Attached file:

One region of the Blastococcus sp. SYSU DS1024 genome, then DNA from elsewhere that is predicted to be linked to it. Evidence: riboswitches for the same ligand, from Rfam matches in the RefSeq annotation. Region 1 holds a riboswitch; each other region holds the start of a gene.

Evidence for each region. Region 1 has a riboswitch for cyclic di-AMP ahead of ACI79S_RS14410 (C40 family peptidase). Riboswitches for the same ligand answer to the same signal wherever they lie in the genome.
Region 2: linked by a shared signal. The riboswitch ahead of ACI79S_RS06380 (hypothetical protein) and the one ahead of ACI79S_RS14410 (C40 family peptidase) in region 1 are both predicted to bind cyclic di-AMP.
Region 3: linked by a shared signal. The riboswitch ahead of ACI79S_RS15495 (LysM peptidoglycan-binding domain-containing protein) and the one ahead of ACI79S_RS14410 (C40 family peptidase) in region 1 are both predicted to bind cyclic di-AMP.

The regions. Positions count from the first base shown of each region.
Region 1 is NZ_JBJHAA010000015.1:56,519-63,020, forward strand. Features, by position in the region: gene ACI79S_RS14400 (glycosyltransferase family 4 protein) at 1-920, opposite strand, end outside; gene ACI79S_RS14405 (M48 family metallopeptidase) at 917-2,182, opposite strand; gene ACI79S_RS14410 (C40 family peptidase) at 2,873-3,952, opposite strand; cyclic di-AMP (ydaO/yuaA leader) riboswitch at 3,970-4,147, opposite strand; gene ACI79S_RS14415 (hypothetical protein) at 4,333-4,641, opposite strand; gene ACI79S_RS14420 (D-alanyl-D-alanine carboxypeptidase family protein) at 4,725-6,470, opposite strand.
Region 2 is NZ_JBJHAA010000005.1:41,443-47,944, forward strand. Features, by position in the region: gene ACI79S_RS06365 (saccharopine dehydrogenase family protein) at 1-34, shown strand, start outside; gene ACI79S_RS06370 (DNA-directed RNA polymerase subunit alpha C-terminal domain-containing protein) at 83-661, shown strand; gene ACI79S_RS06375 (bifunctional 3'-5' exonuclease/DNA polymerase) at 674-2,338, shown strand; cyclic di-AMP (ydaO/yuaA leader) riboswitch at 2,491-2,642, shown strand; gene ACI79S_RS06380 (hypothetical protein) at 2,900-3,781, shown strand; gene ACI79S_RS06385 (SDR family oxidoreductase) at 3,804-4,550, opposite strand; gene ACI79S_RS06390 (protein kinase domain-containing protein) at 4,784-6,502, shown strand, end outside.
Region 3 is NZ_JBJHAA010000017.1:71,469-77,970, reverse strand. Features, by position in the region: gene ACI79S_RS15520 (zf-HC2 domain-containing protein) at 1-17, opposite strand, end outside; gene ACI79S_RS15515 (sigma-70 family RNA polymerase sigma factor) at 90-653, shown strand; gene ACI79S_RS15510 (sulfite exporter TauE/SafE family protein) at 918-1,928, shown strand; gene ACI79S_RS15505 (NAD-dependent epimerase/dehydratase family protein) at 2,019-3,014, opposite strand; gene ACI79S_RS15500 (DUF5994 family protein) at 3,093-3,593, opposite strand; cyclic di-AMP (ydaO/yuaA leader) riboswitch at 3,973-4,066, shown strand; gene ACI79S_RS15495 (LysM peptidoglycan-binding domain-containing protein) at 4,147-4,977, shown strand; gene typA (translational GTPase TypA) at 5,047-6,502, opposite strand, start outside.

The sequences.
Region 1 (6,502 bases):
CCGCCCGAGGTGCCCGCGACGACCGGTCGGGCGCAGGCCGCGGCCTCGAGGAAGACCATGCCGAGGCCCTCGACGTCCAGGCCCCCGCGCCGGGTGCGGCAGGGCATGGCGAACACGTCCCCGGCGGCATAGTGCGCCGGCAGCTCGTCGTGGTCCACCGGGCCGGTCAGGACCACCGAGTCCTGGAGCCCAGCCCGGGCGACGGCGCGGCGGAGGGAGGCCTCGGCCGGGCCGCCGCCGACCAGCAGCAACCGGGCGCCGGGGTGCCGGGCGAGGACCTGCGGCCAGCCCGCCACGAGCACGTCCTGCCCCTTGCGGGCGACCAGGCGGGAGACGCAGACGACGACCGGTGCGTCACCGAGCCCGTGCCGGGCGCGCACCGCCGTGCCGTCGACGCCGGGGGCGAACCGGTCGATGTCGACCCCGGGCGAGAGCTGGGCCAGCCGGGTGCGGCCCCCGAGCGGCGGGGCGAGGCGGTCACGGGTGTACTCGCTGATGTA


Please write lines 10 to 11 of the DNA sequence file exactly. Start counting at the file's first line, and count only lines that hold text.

Region 1 (6,502 bases):
CCGCCCGAGGTGCCCGCGACGACCGGTCGGGCGCAGGCCGCGGCCTCGAGGAAGACCATGCCGAGGCCCTCGACGTCCAGGCCCCCGCGCCGGGTGCGGCAGGGCATGGCGAACACGTCCCCGGCGGCATAGTGCGCCGGCAGCTCGTCGTGGTCCACCGGGCCGGTCAGGACCACCGAGTCCTGGAGCCCAGCCCGGGCGACGGCGCGGCGGAGGGAGGCCTCGGCCGGGCCGCCGCCGACCAGCAGCAACCGGGCGCCGGGGTGCCGGGCGAGGACCTGCGGCCAGCCCGCCACGAGCACGTCCTGCCCCTTGCGGGCGACCAGGCGGGAGACGCAGACGACGACCGGTGCGTCACCGAGCCCGTGCCGGGCGCGCACCGCCGTGCCGTCGACGCCGGGGGCGAACCGGTCGATGTCGACCCCGGGCGAGAGCTGGGCCAGCCGGGTGCGGCCCCCGAGCGGCGGGGCGAGGCGGTCACGGGTGTACTCGCTGATGTA